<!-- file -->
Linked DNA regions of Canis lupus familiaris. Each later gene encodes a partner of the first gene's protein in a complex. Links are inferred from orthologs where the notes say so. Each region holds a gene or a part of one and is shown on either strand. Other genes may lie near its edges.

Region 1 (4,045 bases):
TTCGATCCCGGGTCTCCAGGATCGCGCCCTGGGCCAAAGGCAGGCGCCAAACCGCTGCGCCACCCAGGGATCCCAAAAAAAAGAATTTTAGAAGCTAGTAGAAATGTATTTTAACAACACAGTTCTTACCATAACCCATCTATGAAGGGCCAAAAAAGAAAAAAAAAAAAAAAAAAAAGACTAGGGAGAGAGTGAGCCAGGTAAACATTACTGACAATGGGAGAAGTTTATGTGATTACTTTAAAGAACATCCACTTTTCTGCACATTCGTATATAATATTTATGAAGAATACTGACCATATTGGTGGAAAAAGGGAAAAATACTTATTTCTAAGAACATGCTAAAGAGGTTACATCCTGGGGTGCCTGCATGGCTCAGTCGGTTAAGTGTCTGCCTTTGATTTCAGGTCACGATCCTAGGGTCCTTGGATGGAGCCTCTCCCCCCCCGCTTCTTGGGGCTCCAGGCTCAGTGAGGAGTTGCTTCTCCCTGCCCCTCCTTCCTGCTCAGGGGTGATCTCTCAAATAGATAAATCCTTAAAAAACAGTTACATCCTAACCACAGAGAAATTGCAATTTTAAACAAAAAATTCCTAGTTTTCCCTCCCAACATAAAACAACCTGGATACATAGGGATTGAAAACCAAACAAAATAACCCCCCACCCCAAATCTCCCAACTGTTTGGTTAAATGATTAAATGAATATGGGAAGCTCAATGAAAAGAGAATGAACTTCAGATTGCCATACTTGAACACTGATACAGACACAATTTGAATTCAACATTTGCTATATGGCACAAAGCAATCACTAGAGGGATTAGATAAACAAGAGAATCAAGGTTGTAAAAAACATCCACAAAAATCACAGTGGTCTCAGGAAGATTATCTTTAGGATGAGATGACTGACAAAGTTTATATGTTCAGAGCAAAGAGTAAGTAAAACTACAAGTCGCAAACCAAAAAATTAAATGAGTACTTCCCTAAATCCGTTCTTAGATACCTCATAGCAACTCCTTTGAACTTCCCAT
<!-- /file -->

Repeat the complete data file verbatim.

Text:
Linked DNA regions of Canis lupus familiaris. Each later gene encodes a partner of the first gene's protein in a complex. Links are inferred from orthologs where the notes say so. Each region holds a gene or a part of one and is shown on either strand. Other genes may lie near its edges.

Region 1 (4,045 bases):
TTCGATCCCGGGTCTCCAGGATCGCGCCCTGGGCCAAAGGCAGGCGCCAAACCGCTGCGCCACCCAGGGATCCCAAAAAAAAGAATTTTAGAAGCTAGTAGAAATGTATTTTAACAACACAGTTCTTACCATAACCCATCTATGAAGGGCCAAAAAAGAAAAAAAAAAAAAAAAAAAAGACTAGGGAGAGAGTGAGCCAGGTAAACATTACTGACAATGGGAGAAGTTTATGTGATTACTTTAAAGAACATCCACTTTTCTGCACATTCGTATATAATATTTATGAAGAATACTGACCATATTGGTGGAAAAAGGGAAAAATACTTATTTCTAAGAACATGCTAAAGAGGTTACATCCTGGGGTGCCTGCATGGCTCAGTCGGTTAAGTGTCTGCCTTTGATTTCAGGTCACGATCCTAGGGTCCTTGGATGGAGCCTCTCCCCCCCCGCTTCTTGGGGCTCCAGGCTCAGTGAGGAGTTGCTTCTCCCTGCCCCTCCTTCCTGCTCAGGGGTGATCTCTCAAATAGATAAATCCTTAAAAAACAGTTACATCCTAACCACAGAGAAATTGCAATTTTAAACAAAAAATTCCTAGTTTTCCCTCCCAACATAAAACAACCTGGATACATAGGGATTGAAAACCAAACAAAATAACCCCCCACCCCAAATCTCCCAACTGTTTGGTTAAATGATTAAATGAATATGGGAAGCTCAATGAAAAGAGAATGAACTTCAGATTGCCATACTTGAACACTGATACAGACACAATTTGAATTCAACATTTGCTATATGGCACAAAGCAATCACTAGAGGGATTAGATAAACAAGAGAATCAAGGTTGTAAAAAACATCCACAAAAATCACAGTGGTCTCAGGAAGATTATCTTTAGGATGAGATGACTGACAAAGTTTATATGTTCAGAGCAAAGAGTAAGTAAAACTACAAGTCGCAAACCAAAAAATTAAATGAGTACTTCCCTAAATCCGTTCTTAGATACCTCATAGCAACTCCTTTGAACTTCCCAT